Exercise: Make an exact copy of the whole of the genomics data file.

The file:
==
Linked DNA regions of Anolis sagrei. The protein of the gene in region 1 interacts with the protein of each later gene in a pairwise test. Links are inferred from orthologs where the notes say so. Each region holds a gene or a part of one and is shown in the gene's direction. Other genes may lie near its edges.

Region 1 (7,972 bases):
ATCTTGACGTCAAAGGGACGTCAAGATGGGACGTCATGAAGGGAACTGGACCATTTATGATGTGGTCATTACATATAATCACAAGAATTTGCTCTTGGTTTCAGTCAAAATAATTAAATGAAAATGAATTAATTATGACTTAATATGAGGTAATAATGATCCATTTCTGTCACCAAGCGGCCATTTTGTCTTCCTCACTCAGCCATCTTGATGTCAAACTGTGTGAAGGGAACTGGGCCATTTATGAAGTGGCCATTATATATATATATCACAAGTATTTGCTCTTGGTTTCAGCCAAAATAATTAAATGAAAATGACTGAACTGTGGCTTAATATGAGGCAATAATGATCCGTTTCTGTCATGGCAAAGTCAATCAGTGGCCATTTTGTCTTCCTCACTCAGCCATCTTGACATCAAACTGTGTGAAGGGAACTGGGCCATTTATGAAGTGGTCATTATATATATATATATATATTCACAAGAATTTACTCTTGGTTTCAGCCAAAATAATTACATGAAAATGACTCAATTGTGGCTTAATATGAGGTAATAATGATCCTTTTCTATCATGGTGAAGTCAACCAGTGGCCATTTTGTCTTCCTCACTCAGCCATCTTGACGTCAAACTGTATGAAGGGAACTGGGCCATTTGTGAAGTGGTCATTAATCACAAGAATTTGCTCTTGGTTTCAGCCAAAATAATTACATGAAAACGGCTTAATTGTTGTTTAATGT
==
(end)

Linked DNA regions of Anolis sagrei. The protein of the gene in region 1 interacts with the protein of each later gene in a pairwise test. Links are inferred from orthologs where the notes say so. Each region holds a gene or a part of one and is shown in the gene's direction. Other genes may lie near its edges.

Region 1 (7,972 bases):
ATCTTGACGTCAAAGGGACGTCAAGATGGGACGTCATGAAGGGAACTGGACCATTTATGATGTGGTCATTACATATAATCACAAGAATTTGCTCTTGGTTTCAGTCAAAATAATTAAATGAAAATGAATTAATTATGACTTAATATGAGGTAATAATGATCCATTTCTGTCACCAAGCGGCCATTTTGTCTTCCTCACTCAGCCATCTTGATGTCAAACTGTGTGAAGGGAACTGGGCCATTTATGAAGTGGCCATTATATATATATATCACAAGTATTTGCTCTTGGTTTCAGCCAAAATAATTAAATGAAAATGACTGAACTGTGGCTTAATATGAGGCAATAATGATCCGTTTCTGTCATGGCAAAGTCAATCAGTGGCCATTTTGTCTTCCTCACTCAGCCATCTTGACATCAAACTGTGTGAAGGGAACTGGGCCATTTATGAAGTGGTCATTATATATATATATATATATTCACAAGAATTTACTCTTGGTTTCAGCCAAAATAATTACATGAAAATGACTCAATTGTGGCTTAATATGAGGTAATAATGATCCTTTTCTATCATGGTGAAGTCAACCAGTGGCCATTTTGTCTTCCTCACTCAGCCATCTTGACGTCAAACTGTATGAAGGGAACTGGGCCATTTGTGAAGTGGTCATTAATCACAAGAATTTGCTCTTGGTTTCAGCCAAAATAATTACATGAAAACGGCTTAATTGTTGTTTAATGT